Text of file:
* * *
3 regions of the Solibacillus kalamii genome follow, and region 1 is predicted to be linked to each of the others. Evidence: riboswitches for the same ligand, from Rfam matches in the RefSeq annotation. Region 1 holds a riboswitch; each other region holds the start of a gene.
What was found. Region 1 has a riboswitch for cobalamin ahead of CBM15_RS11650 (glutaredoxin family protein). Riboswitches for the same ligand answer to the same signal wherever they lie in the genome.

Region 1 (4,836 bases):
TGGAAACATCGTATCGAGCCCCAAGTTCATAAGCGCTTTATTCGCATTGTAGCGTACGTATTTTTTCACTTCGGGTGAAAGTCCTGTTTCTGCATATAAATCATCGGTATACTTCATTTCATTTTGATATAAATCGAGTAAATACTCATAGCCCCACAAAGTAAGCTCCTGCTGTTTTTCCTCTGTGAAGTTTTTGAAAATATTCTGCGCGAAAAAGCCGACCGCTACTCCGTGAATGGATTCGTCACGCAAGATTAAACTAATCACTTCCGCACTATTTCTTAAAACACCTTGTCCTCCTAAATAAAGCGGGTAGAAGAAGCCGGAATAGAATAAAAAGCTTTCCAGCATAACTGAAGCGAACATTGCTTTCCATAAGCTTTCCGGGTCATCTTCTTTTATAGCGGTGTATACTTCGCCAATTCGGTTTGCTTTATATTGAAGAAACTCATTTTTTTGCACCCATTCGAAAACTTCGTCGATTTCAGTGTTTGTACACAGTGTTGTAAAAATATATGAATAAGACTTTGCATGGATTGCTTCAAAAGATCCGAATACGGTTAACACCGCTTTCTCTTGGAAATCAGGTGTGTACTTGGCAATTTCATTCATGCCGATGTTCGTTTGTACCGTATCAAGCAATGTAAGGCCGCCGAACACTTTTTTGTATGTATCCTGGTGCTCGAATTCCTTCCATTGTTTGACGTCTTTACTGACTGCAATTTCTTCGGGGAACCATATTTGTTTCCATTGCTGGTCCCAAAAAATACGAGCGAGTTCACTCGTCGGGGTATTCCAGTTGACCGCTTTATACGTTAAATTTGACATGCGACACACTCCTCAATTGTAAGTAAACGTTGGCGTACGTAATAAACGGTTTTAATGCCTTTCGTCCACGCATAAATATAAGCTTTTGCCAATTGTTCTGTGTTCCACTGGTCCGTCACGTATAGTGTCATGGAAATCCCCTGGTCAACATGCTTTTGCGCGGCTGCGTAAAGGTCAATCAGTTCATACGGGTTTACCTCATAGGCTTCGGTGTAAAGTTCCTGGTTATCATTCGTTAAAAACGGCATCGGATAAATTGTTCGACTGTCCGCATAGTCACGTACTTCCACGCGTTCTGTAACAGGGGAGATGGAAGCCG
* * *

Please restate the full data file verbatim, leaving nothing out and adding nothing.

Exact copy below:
3 regions of the Solibacillus kalamii genome follow, and region 1 is predicted to be linked to each of the others. Evidence: riboswitches for the same ligand, from Rfam matches in the RefSeq annotation. Region 1 holds a riboswitch; each other region holds the start of a gene.
What was found. Region 1 has a riboswitch for cobalamin ahead of CBM15_RS11650 (glutaredoxin family protein). Riboswitches for the same ligand answer to the same signal wherever they lie in the genome.

Region 1 (4,836 bases):
TGGAAACATCGTATCGAGCCCCAAGTTCATAAGCGCTTTATTCGCATTGTAGCGTACGTATTTTTTCACTTCGGGTGAAAGTCCTGTTTCTGCATATAAATCATCGGTATACTTCATTTCATTTTGATATAAATCGAGTAAATACTCATAGCCCCACAAAGTAAGCTCCTGCTGTTTTTCCTCTGTGAAGTTTTTGAAAATATTCTGCGCGAAAAAGCCGACCGCTACTCCGTGAATGGATTCGTCACGCAAGATTAAACTAATCACTTCCGCACTATTTCTTAAAACACCTTGTCCTCCTAAATAAAGCGGGTAGAAGAAGCCGGAATAGAATAAAAAGCTTTCCAGCATAACTGAAGCGAACATTGCTTTCCATAAGCTTTCCGGGTCATCTTCTTTTATAGCGGTGTATACTTCGCCAATTCGGTTTGCTTTATATTGAAGAAACTCATTTTTTTGCACCCATTCGAAAACTTCGTCGATTTCAGTGTTTGTACACAGTGTTGTAAAAATATATGAATAAGACTTTGCATGGATTGCTTCAAAAGATCCGAATACGGTTAACACCGCTTTCTCTTGGAAATCAGGTGTGTACTTGGCAATTTCATTCATGCCGATGTTCGTTTGTACCGTATCAAGCAATGTAAGGCCGCCGAACACTTTTTTGTATGTATCCTGGTGCTCGAATTCCTTCCATTGTTTGACGTCTTTACTGACTGCAATTTCTTCGGGGAACCATATTTGTTTCCATTGCTGGTCCCAAAAAATACGAGCGAGTTCACTCGTCGGGGTATTCCAGTTGACCGCTTTATACGTTAAATTTGACATGCGACACACTCCTCAATTGTAAGTAAACGTTGGCGTACGTAATAAACGGTTTTAATGCCTTTCGTCCACGCATAAATATAAGCTTTTGCCAATTGTTCTGTGTTCCACTGGTCCGTCACGTATAGTGTCATGGAAATCCCCTGGTCAACATGCTTTTGCGCGGCTGCGTAAAGGTCAATCAGTTCATACGGGTTTACCTCATAGGCTTCGGTGTAAAGTTCCTGGTTATCATTCGTTAAAAACGGCATCGGATAAATTGTTCGACTGTCCGCATAGTCACGTACTTCCACGCGTTCTGTAACAGGGGAGATGGAAGCCG